I set my alarm for 5 am that Sunday to hit the drug store for my copy of the Sunday Times. We had set a path forward for open dialogue and productive change – and the nation knew now.

We are repeating ourselves still . . .

Eleven years later, are we still arguing about this?

NITA takes action through even-handed coaching of every lawyer who wishes to improve trial skills. We routinely have many women along with men in our trial advocacy sessions. We see no distinction between the genders in the trial skills they bring with them, or the great gains they make with us. They exhibit ambitious, use drive, and blossom under the individual attention and coaching at NITA.

But courtrooms remain skewed. In the August 8 New York Times Op-Ed piece, Females Can Talk, Too, recently retired Judge Shira K. Scheindlin (SDNY) related a courtroom scene, still so common, of a lead trial lawyer (most often male) turning to his co-counsel (a woman lawyer) to learn how to answer the judge’s question. She knows the case and its nuances. The Judge’s judicial group recently tallied how many New York courtroom appearances in a 4-month period featured women as the primary speaker in open court. In the 2800 court appearances noted, only 20% of those for cases between private parties featured women lawyers. Among all the cases (thus including public sector and public interest practices), only 25% were led by women. See also this Law360 follow-up article.

The readers’ comments to Judge Scheindlin’s piece included many reflecting a rush to judgment – even intemperate — with facile “values”-based assertions. Among others, those that attack the talent and capabilities of women as a gender to practice trial law are wrong, as I have said above. Those that ponder the societal pressures on family raise a real issue that our DC Initiative pondered too; and yet the balance between satisfaction at one’s career weighed against the satisfaction at having singular childcare responsibilities is often unfairly skewed because of negative stereotypes and forestalled opportunities at work. See The Difference Difference Makes (Deborah L. Rhode for the ABA 2003). There is no reason why females as opposed to males should be predominantly downsizing their career ambition – including women trial lawyers.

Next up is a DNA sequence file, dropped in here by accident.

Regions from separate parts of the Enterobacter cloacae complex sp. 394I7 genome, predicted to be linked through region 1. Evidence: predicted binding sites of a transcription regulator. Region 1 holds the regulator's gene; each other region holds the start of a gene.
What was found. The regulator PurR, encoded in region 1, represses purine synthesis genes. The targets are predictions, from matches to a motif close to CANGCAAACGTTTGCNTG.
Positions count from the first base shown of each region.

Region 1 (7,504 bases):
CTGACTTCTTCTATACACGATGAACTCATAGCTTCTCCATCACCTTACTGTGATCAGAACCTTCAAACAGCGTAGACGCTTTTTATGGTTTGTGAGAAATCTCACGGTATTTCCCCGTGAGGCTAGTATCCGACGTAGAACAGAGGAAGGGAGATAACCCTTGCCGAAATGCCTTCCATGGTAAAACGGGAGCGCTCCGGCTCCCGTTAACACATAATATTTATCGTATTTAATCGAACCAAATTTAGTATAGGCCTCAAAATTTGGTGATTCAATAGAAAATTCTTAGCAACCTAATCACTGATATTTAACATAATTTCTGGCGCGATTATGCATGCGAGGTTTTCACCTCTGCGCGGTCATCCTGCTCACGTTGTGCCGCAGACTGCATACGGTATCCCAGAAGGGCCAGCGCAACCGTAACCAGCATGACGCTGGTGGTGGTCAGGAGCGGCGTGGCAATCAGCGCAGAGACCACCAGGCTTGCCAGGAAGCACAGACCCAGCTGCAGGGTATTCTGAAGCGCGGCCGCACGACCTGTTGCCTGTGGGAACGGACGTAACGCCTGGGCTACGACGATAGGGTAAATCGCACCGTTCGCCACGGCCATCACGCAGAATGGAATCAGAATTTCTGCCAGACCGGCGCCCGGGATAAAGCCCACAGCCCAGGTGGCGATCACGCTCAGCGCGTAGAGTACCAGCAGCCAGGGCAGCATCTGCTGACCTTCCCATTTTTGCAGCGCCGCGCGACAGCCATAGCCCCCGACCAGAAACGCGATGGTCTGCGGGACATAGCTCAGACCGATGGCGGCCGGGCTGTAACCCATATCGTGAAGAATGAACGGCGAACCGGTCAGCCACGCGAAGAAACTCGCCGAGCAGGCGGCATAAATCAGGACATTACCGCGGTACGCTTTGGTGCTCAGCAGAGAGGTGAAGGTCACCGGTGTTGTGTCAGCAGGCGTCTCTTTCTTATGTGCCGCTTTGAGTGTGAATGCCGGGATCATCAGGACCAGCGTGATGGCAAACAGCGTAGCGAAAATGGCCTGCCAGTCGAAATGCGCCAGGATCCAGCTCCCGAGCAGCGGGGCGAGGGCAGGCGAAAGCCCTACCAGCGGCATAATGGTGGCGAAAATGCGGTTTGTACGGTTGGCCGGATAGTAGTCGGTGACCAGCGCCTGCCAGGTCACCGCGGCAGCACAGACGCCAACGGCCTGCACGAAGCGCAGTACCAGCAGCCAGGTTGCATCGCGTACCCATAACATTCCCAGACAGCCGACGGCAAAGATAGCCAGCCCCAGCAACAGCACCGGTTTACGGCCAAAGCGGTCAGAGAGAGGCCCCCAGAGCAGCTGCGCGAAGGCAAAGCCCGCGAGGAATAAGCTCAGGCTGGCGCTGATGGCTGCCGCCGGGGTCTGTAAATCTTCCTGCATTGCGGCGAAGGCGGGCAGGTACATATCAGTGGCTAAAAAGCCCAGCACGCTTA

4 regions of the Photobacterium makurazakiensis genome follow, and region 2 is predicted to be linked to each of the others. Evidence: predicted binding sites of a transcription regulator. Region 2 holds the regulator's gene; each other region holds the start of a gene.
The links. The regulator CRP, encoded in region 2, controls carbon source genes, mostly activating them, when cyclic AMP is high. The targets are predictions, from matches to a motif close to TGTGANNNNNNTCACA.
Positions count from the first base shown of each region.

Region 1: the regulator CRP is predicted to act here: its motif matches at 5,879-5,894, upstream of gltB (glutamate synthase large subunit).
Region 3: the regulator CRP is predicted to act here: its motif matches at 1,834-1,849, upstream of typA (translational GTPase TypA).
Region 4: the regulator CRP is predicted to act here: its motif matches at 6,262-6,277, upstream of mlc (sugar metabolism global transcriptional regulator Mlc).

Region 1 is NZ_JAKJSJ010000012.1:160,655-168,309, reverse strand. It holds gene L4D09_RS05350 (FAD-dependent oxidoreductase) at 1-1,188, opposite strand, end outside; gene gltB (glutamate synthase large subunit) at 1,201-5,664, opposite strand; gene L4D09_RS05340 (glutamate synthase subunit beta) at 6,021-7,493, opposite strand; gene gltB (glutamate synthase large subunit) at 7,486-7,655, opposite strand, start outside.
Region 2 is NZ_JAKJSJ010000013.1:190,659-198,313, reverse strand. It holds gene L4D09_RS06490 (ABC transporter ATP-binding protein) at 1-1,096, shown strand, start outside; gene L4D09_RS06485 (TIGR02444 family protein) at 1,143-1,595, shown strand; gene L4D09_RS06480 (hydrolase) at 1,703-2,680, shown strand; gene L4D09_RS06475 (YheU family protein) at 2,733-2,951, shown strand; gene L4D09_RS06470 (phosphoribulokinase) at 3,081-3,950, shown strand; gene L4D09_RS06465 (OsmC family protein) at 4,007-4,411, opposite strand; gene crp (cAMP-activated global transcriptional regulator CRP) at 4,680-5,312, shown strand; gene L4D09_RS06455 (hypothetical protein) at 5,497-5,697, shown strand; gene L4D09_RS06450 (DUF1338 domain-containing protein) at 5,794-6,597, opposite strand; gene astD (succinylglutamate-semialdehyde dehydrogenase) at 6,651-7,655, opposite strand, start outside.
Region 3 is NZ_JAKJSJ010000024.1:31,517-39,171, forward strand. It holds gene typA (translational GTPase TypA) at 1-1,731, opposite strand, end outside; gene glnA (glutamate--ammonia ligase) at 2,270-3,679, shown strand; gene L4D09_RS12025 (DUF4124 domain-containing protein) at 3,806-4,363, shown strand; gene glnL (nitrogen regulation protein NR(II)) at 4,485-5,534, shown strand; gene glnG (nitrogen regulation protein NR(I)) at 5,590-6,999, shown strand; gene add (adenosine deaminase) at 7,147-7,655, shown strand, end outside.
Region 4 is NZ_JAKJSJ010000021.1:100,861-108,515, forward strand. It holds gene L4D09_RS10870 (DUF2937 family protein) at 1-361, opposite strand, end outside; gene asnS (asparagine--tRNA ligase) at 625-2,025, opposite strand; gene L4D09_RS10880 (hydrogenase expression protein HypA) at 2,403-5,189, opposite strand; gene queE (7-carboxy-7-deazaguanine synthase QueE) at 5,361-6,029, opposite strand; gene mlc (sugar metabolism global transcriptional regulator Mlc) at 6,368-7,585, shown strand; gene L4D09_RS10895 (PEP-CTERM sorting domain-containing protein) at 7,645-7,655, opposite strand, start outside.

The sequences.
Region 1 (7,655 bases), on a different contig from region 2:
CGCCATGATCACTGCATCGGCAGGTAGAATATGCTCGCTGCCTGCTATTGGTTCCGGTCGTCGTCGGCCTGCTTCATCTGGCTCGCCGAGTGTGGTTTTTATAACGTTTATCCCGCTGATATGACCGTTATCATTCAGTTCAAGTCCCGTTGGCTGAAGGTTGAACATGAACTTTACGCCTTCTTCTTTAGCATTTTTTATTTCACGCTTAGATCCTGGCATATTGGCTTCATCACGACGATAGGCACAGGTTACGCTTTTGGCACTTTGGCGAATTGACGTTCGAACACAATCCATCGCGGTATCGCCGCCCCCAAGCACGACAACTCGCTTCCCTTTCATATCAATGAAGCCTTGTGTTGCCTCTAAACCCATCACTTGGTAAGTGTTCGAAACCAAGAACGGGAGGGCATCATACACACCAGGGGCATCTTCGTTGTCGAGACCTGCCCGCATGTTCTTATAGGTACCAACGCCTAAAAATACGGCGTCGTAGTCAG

The call to action . . .

Let’s stop doubting . We have lot of work already written on diversity in the law and women’s advancement. I have cited just some of the older articles in this post in order to make that point – this is not new knowledge.

Let’s stop attacking the messengers. Learn, share, integrate it into your reality, pass it on, and continuously pursue new better ways.

In offices and bar groups around the country, take up the problem of how the profession represses our promise, capacity, reach and influence by losing diverse talent.

Recognize that this will take time and real work. Our efforts must not cease if numbers don’t seem to change in a New York minute (or to modernize it, in an Online essay). Rather, we must work together to discern the implicit bias, resist its influence, and uproot its patterns, firm-by-firm.

Everyone likes a list; here is my start —

  • Stereotypes are relatively easy to list out. Make lists with your practice colleagues.